Obscenity—Forget It

An attorney who helped to win landmark decisions against censorship in the 1960s presents some tough but fair-minded means of dealing with the flood of printed and filmed material that abuses the young and assaults our privacy.

There is, rather suddenly, a resurgence of interest in the legal field that goes by the name "obscenity." Not that it ever lacked for interest. The conjunction of sex and politics is irresistible. But now there is more than interest; there is consternation—on the part of those who fear for our morality, on the part of those who fear the First Amendment will founder on the convictions of Harry Reems and Larry Flynt.

I suggest we abandon the word obscenity. I do not mean that the law should ignore all the many and varied things that legislatures and courts have tried deal with under this rubric. My suggestion rather is that we drop the word and turn our attention to the social interests actually involved. Then, perhaps, some sensible law-making and law enforcement will follow.

The law is verbal art. It depends for its effectiveness on compact, muscular words; overgrown, flabby words are useless in the law, worse than useless—confusing, damaging. "Obscene" as a description of the morally outrageous or the intellectually monstrous continues to be useful (and generally has little to do with sex). "Obscene" for legal purposes should be discarded altogether. It carries an impossible burden of passionate conviction from both sides of the question. And it diverts attention from real issues. The present litigation over what is called obscenity involves serious public concerns which the word obscures and distorts.

Draw back a bit. Exactly eleven years ago a battle against literary censorship came to a close. What had been censored, for three hundred years, was called, in law, obscenity. Obscenity in its traditional sense—impermissible writing about sex, impermissible either because of what it described or because of the words that were used—was at an end. Writers would be able to write as they pleased on the subject of sex, and use whatever language they thought best. They would no longer have to keep a mind's eye on the censor; they could pay full attention to their art and ideas. The field of legal struggle would move to other forms of expression—films, the stage, television, photography.

So much has changed in the last eleven years that one who had not lived through earlier times would find the freedom that writers now enjoy unremarkable. Yet in the few decades just then ended, such works as Dreiser's An American Tragedy, Lillian Smith's Strange Fruit, and Edmund Wilson's Memoirs of Hecate County had been the subjects of successful criminal prosecution. Recently, in contrast, there has been no suppression of books at all. Obscenity prosecutions are now directed at motion pictures and stage performances and magazines (the last not for their words but for their pictures).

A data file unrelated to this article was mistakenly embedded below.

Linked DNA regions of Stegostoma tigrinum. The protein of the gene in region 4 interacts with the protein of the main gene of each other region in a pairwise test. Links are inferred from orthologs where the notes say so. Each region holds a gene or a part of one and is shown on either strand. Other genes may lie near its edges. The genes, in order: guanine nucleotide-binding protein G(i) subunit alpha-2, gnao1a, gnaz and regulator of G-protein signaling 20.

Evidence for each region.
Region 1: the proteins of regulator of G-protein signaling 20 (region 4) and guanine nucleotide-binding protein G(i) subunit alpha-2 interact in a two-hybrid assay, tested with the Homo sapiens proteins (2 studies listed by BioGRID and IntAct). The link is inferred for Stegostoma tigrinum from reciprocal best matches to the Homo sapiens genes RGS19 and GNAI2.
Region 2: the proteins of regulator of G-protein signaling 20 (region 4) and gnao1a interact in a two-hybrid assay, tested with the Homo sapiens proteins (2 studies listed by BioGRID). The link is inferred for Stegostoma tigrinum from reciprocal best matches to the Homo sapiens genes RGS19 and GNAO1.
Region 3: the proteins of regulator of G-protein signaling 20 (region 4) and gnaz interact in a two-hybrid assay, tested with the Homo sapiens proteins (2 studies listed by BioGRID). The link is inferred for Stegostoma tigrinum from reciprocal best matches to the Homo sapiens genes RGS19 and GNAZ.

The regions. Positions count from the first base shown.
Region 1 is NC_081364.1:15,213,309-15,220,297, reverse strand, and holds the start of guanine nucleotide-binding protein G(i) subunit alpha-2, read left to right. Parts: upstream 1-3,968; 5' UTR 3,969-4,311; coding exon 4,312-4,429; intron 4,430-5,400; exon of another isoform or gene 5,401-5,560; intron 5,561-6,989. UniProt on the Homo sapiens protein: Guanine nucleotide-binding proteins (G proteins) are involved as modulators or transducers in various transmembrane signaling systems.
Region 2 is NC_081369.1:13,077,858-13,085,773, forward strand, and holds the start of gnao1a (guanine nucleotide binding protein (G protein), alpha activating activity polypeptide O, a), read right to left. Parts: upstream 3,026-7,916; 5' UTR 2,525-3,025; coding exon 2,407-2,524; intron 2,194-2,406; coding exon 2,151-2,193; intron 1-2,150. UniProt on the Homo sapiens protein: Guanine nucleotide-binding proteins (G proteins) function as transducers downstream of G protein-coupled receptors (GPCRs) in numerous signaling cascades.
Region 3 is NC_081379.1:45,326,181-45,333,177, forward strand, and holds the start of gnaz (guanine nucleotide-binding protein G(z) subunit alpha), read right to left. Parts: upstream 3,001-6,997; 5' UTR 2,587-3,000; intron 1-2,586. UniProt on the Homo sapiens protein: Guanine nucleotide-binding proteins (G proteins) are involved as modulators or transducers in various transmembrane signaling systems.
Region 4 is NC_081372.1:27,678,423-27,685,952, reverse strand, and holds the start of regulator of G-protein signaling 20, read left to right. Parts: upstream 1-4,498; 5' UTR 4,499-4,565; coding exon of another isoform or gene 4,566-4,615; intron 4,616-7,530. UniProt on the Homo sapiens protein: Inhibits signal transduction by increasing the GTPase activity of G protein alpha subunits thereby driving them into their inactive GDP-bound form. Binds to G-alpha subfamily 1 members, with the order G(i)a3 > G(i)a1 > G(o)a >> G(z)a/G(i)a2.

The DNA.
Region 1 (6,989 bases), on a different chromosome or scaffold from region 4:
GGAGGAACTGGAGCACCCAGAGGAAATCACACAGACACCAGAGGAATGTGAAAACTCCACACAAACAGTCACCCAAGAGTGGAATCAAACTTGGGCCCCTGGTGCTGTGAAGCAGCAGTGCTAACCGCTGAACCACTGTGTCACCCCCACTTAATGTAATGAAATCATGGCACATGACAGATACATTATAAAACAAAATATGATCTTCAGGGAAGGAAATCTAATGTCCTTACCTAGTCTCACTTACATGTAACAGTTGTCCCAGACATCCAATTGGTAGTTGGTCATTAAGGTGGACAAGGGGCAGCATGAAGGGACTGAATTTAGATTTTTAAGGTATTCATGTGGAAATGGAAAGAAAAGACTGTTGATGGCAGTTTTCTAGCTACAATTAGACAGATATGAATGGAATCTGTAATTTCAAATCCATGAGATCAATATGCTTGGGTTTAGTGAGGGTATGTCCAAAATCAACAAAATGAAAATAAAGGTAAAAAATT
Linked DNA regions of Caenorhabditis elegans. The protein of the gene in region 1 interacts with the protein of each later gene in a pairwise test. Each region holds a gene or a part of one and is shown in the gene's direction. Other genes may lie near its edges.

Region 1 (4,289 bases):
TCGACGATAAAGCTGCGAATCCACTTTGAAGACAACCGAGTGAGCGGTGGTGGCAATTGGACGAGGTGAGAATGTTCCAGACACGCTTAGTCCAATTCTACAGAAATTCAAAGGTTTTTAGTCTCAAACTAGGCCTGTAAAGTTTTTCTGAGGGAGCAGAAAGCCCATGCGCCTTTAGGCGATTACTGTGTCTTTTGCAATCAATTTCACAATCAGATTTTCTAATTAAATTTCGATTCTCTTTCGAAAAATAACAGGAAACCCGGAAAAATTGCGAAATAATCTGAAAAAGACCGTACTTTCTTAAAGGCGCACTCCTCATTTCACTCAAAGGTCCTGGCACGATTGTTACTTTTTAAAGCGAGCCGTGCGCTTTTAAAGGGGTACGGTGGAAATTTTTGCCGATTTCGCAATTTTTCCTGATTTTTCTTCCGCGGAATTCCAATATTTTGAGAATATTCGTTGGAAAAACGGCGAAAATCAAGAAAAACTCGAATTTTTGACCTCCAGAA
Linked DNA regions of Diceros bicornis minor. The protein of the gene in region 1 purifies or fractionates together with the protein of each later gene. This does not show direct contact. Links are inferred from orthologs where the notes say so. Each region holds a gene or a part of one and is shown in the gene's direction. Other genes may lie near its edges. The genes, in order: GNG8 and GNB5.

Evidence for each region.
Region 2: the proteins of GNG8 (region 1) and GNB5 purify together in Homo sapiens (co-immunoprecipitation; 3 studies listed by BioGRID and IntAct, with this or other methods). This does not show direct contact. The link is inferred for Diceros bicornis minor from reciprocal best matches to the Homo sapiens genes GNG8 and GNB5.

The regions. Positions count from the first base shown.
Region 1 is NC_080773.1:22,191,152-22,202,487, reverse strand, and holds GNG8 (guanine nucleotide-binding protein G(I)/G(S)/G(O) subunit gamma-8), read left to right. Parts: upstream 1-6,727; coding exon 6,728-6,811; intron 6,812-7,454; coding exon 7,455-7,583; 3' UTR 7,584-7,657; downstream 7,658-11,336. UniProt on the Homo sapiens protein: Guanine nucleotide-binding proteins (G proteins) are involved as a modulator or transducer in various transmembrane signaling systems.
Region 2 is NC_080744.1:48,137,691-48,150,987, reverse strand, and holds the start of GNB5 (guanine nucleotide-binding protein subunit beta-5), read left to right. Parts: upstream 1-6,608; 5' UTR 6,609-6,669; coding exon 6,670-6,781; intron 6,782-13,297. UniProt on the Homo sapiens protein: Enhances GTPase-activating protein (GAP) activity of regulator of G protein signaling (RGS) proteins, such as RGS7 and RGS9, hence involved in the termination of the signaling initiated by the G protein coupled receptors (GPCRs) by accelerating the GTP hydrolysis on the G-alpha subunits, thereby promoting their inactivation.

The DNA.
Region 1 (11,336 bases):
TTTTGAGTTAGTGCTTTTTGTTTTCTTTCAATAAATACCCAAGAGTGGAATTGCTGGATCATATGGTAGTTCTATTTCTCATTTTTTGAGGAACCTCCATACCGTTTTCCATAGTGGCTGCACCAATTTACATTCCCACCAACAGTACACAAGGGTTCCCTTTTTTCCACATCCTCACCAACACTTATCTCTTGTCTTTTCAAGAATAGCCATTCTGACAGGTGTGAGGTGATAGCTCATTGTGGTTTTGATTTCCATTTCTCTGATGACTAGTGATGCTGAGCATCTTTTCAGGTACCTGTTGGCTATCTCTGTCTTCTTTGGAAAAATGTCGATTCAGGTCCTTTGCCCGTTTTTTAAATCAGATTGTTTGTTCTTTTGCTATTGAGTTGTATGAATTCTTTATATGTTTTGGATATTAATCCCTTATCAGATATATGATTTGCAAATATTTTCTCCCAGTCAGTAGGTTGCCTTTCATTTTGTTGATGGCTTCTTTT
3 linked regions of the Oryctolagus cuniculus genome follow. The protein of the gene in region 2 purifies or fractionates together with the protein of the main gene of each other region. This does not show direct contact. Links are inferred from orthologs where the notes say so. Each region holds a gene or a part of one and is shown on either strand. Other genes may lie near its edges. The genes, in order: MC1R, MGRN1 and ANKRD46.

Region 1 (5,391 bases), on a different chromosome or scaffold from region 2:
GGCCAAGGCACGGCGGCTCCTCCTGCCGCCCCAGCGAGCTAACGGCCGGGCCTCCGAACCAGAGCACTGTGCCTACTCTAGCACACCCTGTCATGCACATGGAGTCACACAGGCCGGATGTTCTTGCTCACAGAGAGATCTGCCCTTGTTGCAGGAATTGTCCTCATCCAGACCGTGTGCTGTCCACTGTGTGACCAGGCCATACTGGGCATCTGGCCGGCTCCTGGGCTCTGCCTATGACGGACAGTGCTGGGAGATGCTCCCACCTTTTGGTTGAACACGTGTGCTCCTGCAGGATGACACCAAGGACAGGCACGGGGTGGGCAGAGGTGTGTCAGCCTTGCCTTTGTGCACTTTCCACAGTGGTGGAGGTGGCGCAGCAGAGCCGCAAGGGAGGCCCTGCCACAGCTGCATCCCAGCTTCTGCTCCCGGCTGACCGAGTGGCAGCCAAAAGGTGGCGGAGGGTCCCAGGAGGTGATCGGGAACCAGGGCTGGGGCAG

The contest concluded in 1966 was essentially between accepted sexual morality (which sought to govern what was expressed as well as what was done) and the guaranties of the First Amendment. The books declared obscene had been attacked and suppressed for a double reason: because, in the view of the ruling group, they induced immoral behavior, and because their open publication was immoral in itself. The very first brief in the very first case of the series that changed the law—the trial of Lady Chatterley—put the question this way: "Should the courts chain creative minds to the dead center of convention at a given moment in time?" Conventional sexual morality was what was meant and understood.

Whether or not you agree with the view of those who sought to preserve morality by limiting speech and writing, obscenity as a legal concept was a fair description of what they objected to. It had been attacked as indefinable, but it was no harder to define, no vaguer, perhaps less vague, than other concepts the law engages every day—"the reasonable person," for example, or "good faith," not to mention "fair trial." Its scope had varied over the years, but that is true of all legal concepts. The important point for present purposes is that however uncertain its boundaries, the legal term "obscenity" served a specific social goal.

The real difficulty—which had not been suggested as a difficulty until the twentieth century was well under way—was that the pursuit of the goal might run afoul of the First Amendment. Among the things settled in the series of cases that culminated in the Fanny Hill decision was that the attempt to enforce these moral standards through anti-obscenity laws must yield to the Amendment.